Lopez leads Cuban gold rush with Greco-Roman fourth crown


Cuban Mijain Lopez finished his fifth Olympics with a record-breaking fourth gold medal after winning the Greco-Roman super-heavyweight final yesterday, minutes after compatriot Luis Alberto Orta won gold in the category of bantam-weight.
Lopez, who made his Olympic debut in 2004 and is the first male wrestler to win four Olympic gold medals, was calm and composed in his fight against silver-winning Georgian Iakobi Kajaia.
At Rio 2016, Lopez celebrated with a salsa-infused hip-shimmy dance, but this time the 38-year-old was content to tackle his coach who had sprinted across the mat with the Cuban flag.
“I feel happy, proud to be the best in the world and to make history,” said Lopez, who was congratulated by Cuban President Miguel Diaz-Canel on a video call. “I have had a long career, working hard to achieve these goals and break this record.”
Lopez took a 3-0 lead into the break with an adjustable wrench and a turn and made it 5-0 with a point out before Kajaia conceded with 10 seconds left.
Orta defeated Kenichiro Fumita of Japan 5-1 in the Greco-Roman bantamweight final.
“I immediately thought of my two-month-old daughter when I won the gold medal. It’s for her, ”Orta said. Turkey’s Riza Kayaalp won her third Olympic medal in the Greco-Roman super-heavyweight bronze fight, beating Iranian Amin Mirzazadeh with a series of powerful turns to score points.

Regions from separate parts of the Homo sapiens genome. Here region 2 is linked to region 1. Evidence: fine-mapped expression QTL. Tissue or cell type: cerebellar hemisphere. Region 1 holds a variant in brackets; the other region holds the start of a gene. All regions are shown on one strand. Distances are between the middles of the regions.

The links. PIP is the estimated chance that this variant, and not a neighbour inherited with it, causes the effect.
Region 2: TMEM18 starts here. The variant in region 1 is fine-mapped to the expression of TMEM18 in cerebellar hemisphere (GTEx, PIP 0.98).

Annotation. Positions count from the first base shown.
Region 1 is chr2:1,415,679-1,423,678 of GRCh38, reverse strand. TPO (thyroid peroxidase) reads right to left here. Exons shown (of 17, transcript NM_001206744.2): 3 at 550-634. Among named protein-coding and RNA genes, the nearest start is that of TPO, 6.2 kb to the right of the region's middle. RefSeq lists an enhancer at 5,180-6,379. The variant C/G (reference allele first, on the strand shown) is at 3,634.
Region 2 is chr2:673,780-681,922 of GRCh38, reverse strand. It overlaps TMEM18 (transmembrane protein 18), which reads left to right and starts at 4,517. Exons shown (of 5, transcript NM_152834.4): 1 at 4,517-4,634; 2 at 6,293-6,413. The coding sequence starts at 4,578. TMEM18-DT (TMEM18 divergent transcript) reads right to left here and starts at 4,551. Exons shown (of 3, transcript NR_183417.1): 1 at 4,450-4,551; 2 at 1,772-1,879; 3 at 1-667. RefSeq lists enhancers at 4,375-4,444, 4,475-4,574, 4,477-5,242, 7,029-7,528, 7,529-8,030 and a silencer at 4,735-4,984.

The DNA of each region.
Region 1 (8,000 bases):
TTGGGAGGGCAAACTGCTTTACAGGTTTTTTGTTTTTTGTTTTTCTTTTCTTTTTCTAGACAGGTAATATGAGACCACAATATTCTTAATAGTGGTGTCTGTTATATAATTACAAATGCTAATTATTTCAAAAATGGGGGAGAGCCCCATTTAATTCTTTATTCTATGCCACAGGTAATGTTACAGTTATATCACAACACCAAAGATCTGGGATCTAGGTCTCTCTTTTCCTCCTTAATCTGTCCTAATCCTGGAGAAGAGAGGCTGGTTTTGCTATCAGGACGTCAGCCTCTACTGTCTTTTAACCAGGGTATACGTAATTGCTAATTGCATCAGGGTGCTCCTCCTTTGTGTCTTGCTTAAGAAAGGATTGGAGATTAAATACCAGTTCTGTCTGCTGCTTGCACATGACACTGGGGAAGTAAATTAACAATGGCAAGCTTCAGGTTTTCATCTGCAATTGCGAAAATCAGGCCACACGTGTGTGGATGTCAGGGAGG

Kayaalp rolled the 130kg Iranian like a rag doll across the mat to take a 7-0 lead at the break, eventually winning 7-2. The other bronze medal match was a more even match between Sergei Semenov and Chilean Yasmani Acosta, finishing 1-1, but it was the Russian Olympic Committee (ROC) wrestler who took the win after scoring the last technical point.
Chinese Walihan Sailike and ROC Sergey Emelin won the Greco-Roman bronze medals in bantamweight.

The women’s heavyweight freestyle title went to Germany’s Aline Rotter-Focken, who beat five-time world champion of the United States Adeline Gray 7-3 in the final. It was her country’s very first gold medal in women’s wrestling.
Gray went for the legs at the end of the first period, but the momentum backfired when she fell onto her back as Rotter-Focken blocked to take a 3-0 lead.
Rotter-Focken scored four runs shortly after the break when she knocked down Gray from a standing position. Gray pulled out with 40 seconds left for almost 7-3, but the German held on for the win. “It’s amazing, it’s crazy, it’s hard to believe right now,” said Rotter-Focken. “I need time, a few years, for this to sink in.”
The biggest surprise of the day came from the fights for the bronze medal, won by the Turkish Yasemin Adar and the Chinese Zhou Qian by pinning their respective opponents. Adar, the first Turkish woman to win a wrestling medal at the Olympics, pinned Tunisian Zaineb Sghaier in the repechage match, and did the same against Kyrgyzstan Aiperi Kyzy while Zhou pinned the Japanese Hiroe Minagawa.


Robert J. King